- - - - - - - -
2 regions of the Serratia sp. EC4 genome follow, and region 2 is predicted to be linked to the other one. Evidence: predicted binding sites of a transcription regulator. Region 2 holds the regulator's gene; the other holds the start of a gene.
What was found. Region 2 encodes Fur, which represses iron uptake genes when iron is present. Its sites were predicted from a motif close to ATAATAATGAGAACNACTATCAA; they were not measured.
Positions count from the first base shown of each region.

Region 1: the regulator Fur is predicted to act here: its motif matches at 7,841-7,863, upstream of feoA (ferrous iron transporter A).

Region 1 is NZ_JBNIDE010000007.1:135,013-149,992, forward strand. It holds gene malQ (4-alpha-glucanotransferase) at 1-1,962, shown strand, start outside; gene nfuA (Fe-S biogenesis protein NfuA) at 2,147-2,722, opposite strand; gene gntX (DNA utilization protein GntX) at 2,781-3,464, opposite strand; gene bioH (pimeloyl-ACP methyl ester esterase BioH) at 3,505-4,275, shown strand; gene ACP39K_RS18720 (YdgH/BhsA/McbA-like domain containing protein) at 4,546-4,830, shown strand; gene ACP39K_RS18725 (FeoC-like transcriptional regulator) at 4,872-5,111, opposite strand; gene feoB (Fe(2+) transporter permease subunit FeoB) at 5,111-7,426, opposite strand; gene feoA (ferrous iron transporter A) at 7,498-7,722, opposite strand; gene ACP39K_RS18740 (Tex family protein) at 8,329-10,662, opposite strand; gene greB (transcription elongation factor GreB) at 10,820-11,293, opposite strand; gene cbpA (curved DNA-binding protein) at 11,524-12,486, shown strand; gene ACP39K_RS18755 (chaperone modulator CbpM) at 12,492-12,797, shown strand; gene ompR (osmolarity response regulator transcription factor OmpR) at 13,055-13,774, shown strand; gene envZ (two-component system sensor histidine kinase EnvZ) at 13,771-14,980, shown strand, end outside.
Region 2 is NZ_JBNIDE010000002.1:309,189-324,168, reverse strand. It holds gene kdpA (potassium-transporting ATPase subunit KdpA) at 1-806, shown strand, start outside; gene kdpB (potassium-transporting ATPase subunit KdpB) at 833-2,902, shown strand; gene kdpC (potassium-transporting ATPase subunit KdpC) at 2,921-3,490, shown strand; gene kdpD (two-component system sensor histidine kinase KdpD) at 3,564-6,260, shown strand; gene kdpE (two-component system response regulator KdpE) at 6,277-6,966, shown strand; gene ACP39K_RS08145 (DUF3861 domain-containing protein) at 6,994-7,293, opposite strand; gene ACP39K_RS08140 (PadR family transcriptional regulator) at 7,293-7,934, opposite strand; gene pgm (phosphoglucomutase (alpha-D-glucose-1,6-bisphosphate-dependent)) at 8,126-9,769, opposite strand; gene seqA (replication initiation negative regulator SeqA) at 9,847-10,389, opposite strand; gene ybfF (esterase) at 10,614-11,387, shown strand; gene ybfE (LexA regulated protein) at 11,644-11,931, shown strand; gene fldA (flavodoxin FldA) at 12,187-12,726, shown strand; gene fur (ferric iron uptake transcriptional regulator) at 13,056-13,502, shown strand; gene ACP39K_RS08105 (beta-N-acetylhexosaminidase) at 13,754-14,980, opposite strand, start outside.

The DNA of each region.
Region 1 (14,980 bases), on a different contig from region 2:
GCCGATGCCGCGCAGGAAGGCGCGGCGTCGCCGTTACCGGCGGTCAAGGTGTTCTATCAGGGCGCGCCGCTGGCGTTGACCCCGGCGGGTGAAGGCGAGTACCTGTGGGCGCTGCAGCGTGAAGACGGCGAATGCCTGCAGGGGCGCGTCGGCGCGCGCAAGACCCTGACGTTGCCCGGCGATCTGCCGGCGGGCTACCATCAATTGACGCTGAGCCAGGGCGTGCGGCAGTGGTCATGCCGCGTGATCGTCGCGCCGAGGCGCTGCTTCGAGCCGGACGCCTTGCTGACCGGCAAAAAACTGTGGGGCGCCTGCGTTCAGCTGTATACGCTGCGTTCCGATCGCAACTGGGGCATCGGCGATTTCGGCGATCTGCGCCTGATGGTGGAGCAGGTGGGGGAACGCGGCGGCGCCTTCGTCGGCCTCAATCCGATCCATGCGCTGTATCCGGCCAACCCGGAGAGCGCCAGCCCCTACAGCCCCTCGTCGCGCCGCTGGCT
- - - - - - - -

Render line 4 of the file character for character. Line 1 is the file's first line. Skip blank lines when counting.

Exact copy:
Region 1: the regulator Fur is predicted to act here: its motif matches at 7,841-7,863, upstream of feoA (ferrous iron transporter A).